Opposite the dividing atrioventricularvalve, the posterior walls of the atriaare beginning to lateralise. Thesymmetrical systemic venous systembiases its growth to the right andmany of its left sided structuresdisappear or involute. Thus thesystemic veins drain to the right side.
► As a result of left-to-right shunts of blood, the right sinus horn and veins enlarge greatly.► The right horn, which now forms the only communication between the original sinus venosus and the atrium, is incorporated into the right atrium to form the smooth-walled part of the right atrium► Its entrance, the sinuatrial orifice, is flanked on each side by a valvular fold, the right and left venous valves.► Dorsocranially the valves fuse, forming a ridge known as the septum spurium► when the right sinus horn is incorporated into the wall of the atrium, the left venous valve and the septum spurium fuse with the developing atrial septum. The superior portion of the right venous valve disappears entirely. The inferior portion develops into two parts: (a) the valve of the inferior vena cava, and (b) the valve of the coronary sinus (Fig. 11.12C ). The crista terminalis forms the dividing line between the original trabeculated part of the right atrium and the smooth-walled part (sinus venarum)
A septum is developing down themiddle of the atrium, probably in asimilar way to the ventricular septumin that it is a ridge left behind as theatrial walls grow away from it.The to the left of the septum, the primarypulmonary vein grows and seeks outthe primitive pulmonary venous complex.As growth proceeds, the primaryvein is absorbed into the atrial wallas showed here, to achieve the adultform of separate left and right lungdrainage.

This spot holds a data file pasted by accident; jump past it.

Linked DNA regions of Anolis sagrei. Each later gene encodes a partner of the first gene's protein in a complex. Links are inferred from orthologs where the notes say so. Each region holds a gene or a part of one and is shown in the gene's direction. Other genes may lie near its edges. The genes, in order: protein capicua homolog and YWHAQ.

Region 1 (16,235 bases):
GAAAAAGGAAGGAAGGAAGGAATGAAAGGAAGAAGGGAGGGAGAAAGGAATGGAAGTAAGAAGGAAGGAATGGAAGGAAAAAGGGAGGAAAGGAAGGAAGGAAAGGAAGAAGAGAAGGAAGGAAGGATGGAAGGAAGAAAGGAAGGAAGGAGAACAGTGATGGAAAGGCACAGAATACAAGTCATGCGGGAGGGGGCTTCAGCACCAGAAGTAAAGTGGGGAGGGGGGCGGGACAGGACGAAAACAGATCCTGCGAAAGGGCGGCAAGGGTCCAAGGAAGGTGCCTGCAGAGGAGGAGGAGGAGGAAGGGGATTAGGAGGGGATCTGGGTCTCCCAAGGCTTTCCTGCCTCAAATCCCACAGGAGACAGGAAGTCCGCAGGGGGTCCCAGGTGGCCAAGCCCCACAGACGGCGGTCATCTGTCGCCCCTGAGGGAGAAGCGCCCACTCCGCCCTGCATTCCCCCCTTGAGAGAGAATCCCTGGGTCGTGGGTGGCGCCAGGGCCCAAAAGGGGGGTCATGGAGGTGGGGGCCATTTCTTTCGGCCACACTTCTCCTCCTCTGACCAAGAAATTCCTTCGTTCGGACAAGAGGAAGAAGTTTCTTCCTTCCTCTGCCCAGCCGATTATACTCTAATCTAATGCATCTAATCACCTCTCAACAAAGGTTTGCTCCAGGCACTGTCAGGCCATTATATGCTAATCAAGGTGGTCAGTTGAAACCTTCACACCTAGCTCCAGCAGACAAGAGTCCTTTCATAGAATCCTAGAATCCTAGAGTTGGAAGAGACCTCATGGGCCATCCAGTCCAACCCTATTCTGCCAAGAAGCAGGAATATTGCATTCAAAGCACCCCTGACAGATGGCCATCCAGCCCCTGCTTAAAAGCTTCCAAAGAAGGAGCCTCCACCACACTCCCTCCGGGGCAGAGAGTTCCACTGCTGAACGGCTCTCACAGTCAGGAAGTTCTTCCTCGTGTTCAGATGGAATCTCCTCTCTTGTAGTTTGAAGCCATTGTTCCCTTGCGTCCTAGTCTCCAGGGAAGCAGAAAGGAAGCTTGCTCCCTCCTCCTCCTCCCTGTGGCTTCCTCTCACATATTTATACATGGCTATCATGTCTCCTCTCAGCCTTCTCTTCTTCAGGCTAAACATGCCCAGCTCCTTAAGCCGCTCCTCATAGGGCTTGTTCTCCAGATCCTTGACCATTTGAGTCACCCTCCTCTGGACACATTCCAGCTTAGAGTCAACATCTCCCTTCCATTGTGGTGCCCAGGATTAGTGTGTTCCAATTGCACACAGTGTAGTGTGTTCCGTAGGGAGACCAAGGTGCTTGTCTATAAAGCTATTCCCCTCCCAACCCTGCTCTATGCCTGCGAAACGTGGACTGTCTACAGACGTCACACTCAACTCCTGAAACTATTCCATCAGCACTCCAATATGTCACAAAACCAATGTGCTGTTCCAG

This is an actual looped heart Note that the ventricular mass is now in line with the atriaBy the end of the fourthweek, the two primitive ventriclesbegin to expand.This is a cutaway showingthe beginnings of the ventricularseptum. The ventricles will developas outpouchings from this position,in the direction of the arrows.
► This is accomplished by continuous growth of the myocardium on the outside and continuous diverticulation and trabecula formation on the inside► The medial walls of the expanding ventricles become apposed and gradually merge, forming the muscular interventricular septum
the “septal crest”
lumen of the original tube,here.It forms a communicationbetween the ventricles: persistence ofit will result in the commonestof ventricular septal defects, theperimembraneous VSD
► The interventricular foramen, above the muscular portion of the interventricular septum, shrinks on completion of the conus septum.► During further development, outgrowth of tissue from the inferior endocardial cushion along the top of the muscular interventricular septum closes the foramen. This tissue fuses with the abutting parts of the conus septum.► Complete closure of the interventricular foramen forms the membranous part of the interventricular septum.
► The masses, known as endocardial cushions, develop in the atrioventricular and conotruncal regions.► Inthese locations they assist in formation of the atrial and ventricular (membranous portion ) septa, the atrioventricular canals and valves, and the aortic and pulmonary channels.► Because of their key location, abnormalities in endocardial cushion formation contribute to many cardiac malformations, including atrial and ventricular septal defects and defects involving the great vessels (i.e., transposition of the great vessels and tetralogy of Fallot).